Meanwhile, in Cyprus, admitted Hezbollah courier Hossam Taleb Yaacoub is currently on trial for allegedly surveilling numerous tourists sites likely to be frequented by Israeli visitors, presumably in preparation for future attacks.
Neither Australia, nor our wider region, is immune. The Australian citizen alleged to have been involved in the Burgas bombing – the suspected bombmaker – was reportedly originally recruited in Lebanon to run a Hezbollah cell in this country.
Hezbollah flags appear routinely at Australian demonstrations, and media reports say that law enforcement authorities have been investigating the presence of Hezbollah ESO cells here for some time.
So why won’t many countries, especially in Europe, as well as the EU itself, call a spade a spade and join the US, Canada, Israel, the Netherlands and a handful of other countries in outlawing all of Hezbollah, or at least its military wing?
Some say that a number of European governments believe that Hezbollah does not really pose a threat to the general population, but only to Jewish and Israeli targets.
If so, this attitude is despicable and indefensible – it basically licenses terrorism against Jewish targets and individuals, abdicating the states’ responsibility to protect its citizens who happen to be Jewish.
There are also reportedly fears that outlawing the group and cutting off their fundraising lifelines would risk unleashing a wave of indiscriminate and random terror, and thus, it is argued, it is better to simply monitor the group’s activities.
Another factor often mentioned is the implication an EU ban on Hezbollah would have on relations with Lebanon, a significant strategic and economic interest for many European nations – particularly France. It is sometimes even bizarrely claimed that Hezbollah is important to Lebanon’s “stability.”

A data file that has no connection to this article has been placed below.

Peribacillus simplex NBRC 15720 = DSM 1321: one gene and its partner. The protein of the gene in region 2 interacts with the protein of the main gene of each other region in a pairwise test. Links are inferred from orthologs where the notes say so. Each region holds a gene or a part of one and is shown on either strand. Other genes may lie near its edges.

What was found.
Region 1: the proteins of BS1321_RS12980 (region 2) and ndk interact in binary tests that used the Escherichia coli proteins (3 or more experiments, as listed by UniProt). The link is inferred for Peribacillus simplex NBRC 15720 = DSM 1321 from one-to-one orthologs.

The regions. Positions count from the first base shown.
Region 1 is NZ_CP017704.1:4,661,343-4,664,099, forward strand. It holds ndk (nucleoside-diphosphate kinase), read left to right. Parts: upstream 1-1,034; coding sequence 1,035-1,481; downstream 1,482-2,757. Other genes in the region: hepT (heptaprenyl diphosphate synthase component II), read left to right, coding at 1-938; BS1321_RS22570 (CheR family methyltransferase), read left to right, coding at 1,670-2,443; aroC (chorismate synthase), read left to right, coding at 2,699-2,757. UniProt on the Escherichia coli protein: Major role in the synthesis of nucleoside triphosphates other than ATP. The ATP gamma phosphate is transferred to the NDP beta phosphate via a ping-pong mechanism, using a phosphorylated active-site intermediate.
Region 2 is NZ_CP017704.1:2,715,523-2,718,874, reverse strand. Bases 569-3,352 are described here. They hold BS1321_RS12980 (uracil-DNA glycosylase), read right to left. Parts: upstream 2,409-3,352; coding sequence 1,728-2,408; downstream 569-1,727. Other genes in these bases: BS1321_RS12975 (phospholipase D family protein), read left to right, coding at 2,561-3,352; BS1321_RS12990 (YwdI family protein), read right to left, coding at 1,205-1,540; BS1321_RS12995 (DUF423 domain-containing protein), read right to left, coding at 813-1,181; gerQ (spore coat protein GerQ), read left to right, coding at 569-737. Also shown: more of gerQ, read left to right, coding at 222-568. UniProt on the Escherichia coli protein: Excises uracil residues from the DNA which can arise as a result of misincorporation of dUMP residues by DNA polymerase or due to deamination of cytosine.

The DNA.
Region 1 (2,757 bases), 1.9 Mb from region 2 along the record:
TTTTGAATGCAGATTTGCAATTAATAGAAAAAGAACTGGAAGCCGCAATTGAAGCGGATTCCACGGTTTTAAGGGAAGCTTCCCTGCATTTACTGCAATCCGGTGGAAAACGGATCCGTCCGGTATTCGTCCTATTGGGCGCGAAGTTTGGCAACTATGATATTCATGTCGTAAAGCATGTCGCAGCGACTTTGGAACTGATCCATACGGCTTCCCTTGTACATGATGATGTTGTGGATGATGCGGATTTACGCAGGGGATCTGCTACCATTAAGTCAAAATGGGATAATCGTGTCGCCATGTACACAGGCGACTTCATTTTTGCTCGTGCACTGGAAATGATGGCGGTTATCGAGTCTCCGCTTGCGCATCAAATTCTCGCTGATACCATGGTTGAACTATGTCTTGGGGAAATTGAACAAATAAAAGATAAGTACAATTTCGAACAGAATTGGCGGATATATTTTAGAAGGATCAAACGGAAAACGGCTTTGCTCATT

However, in 2006, Hezbollah dragged Lebanon into a war with Israel neither country wanted. In 2008, Hezbollah took over downtown Beirut by force, killing other Lebanese in the process. And today it is dragging Lebanon into the Syrian civil war. This is the “stability” Hezbollah brings to Lebanon.
Rationalisations such as these for the dangerous policy of appeasement and accommodation towards Hezbollah displayed by certain countries must be rejected.
What is required in Australia, Europe and elsewhere is a courageous, principled, zero tolerance policy against all groups engaged in terror activities, including all their branches and subsidiaries.
The status quo is unacceptable, unsustainable, and kowtows to Hezbollah’s sponsors in Iran – a stance that may send a dangerous message regarding the resolve of Europe to confront Teheran on its nuclear weapons program as well.
Perhaps the best argument for banning Hezbollah has been made by the group’s leader Hassan Nasrallah himself, who has commented that an EU ban “would dry up the sources of finance, end moral, political and material support” and “pressure states which protect [Hezbollah].”
We couldn’t have said it better ourselves.